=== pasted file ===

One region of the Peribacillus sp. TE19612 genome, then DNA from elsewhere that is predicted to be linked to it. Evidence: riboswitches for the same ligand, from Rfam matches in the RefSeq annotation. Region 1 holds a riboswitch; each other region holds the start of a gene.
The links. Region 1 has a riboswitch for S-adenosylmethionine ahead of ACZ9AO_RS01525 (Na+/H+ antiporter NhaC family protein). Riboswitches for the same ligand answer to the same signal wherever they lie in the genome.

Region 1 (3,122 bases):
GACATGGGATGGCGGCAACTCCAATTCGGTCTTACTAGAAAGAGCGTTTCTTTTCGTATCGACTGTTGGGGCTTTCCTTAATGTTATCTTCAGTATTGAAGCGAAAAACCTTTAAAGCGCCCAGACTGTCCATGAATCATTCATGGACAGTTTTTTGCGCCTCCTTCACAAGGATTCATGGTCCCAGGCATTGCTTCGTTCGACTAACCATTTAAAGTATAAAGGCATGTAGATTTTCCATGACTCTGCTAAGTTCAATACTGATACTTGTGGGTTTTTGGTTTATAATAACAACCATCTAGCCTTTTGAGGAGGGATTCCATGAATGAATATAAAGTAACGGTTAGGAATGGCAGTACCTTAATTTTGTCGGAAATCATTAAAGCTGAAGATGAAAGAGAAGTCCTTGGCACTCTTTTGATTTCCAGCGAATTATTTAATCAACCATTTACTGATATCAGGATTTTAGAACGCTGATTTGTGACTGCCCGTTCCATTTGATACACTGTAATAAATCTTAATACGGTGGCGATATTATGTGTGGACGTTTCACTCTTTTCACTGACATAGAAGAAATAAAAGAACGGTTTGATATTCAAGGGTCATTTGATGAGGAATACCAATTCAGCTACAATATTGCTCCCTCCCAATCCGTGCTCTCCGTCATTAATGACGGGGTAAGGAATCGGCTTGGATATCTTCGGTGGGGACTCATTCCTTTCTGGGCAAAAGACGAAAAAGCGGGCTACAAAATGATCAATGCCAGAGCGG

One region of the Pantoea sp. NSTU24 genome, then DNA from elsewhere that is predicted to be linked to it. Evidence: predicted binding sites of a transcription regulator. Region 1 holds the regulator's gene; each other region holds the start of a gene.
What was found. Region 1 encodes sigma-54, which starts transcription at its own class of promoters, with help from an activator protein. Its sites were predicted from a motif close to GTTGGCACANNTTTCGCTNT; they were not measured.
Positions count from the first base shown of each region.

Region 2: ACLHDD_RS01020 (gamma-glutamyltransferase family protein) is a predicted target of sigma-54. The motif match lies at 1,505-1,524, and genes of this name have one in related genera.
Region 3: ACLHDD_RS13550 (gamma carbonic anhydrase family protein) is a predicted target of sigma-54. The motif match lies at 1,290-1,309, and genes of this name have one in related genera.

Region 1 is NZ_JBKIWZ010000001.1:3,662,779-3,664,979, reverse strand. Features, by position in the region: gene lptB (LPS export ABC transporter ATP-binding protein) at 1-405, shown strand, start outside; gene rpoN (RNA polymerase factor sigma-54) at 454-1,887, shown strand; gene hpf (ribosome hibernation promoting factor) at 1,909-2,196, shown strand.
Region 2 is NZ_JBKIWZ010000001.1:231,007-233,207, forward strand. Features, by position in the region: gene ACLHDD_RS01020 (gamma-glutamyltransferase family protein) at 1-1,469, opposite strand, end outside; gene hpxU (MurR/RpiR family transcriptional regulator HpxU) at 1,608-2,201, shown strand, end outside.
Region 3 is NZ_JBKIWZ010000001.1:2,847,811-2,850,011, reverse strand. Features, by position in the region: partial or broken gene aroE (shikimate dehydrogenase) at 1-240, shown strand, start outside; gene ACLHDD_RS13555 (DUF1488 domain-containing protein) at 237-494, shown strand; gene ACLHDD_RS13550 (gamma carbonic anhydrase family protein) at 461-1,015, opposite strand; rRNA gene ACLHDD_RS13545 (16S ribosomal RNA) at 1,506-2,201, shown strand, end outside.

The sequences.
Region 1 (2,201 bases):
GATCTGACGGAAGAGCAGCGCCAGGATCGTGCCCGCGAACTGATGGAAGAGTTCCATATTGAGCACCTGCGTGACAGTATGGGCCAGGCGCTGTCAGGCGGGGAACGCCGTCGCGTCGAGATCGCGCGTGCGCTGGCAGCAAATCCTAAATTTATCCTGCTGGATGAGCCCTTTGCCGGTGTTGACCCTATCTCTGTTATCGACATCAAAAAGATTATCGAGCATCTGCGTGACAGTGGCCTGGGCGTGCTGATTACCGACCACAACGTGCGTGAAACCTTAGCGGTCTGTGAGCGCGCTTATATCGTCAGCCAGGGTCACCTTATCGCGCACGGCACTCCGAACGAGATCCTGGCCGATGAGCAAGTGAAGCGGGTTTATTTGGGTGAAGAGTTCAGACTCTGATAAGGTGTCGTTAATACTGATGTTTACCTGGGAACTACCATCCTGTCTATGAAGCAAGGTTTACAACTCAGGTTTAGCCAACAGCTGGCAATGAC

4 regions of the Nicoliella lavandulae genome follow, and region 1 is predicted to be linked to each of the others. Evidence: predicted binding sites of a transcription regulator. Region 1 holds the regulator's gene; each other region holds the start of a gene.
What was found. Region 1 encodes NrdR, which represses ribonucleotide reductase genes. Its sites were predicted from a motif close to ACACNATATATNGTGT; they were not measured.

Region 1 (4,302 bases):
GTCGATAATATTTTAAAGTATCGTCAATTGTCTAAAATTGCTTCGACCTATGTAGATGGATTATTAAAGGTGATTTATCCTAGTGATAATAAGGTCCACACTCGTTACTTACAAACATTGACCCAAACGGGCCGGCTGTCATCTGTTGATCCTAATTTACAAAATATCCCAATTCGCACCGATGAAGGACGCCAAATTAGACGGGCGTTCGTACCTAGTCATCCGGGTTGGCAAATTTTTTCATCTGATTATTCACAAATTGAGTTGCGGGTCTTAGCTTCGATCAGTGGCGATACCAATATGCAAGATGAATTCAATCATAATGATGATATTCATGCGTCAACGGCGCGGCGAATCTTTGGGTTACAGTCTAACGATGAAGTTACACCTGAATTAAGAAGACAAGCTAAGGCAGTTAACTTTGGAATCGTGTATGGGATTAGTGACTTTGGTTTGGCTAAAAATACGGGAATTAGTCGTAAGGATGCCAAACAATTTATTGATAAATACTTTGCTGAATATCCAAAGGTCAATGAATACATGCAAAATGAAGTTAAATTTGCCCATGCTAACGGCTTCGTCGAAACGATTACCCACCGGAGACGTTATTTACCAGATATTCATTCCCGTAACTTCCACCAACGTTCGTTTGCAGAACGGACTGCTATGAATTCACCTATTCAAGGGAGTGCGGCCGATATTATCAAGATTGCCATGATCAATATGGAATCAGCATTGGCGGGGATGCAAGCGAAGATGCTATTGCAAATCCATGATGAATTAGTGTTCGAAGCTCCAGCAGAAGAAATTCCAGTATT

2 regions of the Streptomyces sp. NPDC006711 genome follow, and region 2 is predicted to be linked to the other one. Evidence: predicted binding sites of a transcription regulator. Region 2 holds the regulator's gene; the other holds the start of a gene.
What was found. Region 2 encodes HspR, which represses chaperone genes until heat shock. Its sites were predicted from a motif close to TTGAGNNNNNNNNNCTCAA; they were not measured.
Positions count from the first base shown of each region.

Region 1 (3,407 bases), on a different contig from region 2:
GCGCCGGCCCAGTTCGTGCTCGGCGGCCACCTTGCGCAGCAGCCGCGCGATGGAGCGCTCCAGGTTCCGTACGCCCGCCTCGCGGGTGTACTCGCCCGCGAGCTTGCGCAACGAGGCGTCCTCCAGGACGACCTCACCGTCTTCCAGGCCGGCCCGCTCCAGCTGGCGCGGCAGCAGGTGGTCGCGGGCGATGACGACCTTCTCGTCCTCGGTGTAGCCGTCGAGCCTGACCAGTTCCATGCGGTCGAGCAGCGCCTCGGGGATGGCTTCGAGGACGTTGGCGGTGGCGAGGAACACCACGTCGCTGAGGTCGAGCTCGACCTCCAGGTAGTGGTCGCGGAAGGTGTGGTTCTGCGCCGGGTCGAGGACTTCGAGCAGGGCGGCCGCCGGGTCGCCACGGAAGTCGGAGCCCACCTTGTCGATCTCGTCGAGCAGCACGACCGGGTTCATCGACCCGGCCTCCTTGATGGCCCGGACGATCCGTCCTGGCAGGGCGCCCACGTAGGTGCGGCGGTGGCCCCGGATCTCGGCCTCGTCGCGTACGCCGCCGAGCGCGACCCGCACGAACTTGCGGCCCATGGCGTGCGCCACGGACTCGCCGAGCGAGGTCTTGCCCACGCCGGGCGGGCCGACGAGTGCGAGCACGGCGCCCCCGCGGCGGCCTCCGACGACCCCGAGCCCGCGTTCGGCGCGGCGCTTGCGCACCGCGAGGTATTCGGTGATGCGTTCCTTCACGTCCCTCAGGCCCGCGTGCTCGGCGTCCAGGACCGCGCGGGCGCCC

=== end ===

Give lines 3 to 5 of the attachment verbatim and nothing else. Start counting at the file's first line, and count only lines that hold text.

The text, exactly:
Region 1 (3,122 bases):
GACATGGGATGGCGGCAACTCCAATTCGGTCTTACTAGAAAGAGCGTTTCTTTTCGTATCGACTGTTGGGGCTTTCCTTAATGTTATCTTCAGTATTGAAGCGAAAAACCTTTAAAGCGCCCAGACTGTCCATGAATCATTCATGGACAGTTTTTTGCGCCTCCTTCACAAGGATTCATGGTCCCAGGCATTGCTTCGTTCGACTAACCATTTAAAGTATAAAGGCATGTAGATTTTCCATGACTCTGCTAAGTTCAATACTGATACTTGTGGGTTTTTGGTTTATAATAACAACCATCTAGCCTTTTGAGGAGGGATTCCATGAATGAATATAAAGTAACGGTTAGGAATGGCAGTACCTTAATTTTGTCGGAAATCATTAAAGCTGAAGATGAAAGAGAAGTCCTTGGCACTCTTTTGATTTCCAGCGAATTATTTAATCAACCATTTACTGATATCAGGATTTTAGAACGCTGATTTGTGACTGCCCGTTCCATTTGATACACTGTAATAAATCTTAATACGGTGGCGATATTATGTGTGGACGTTTCACTCTTTTCACTGACATAGAAGAAATAAAAGAACGGTTTGATATTCAAGGGTCATTTGATGAGGAATACCAATTCAGCTACAATATTGCTCCCTCCCAATCCGTGCTCTCCGTCATTAATGACGGGGTAAGGAATCGGCTTGGATATCTTCGGTGGGGACTCATTCCTTTCTGGGCAAAAGACGAAAAAGCGGGCTACAAAATGATCAATGCCAGAGCGG

One region of the Pantoea sp. NSTU24 genome, then DNA from elsewhere that is predicted to be linked to it. Evidence: predicted binding sites of a transcription regulator. Region 1 holds the regulator's gene; each other region holds the start of a gene.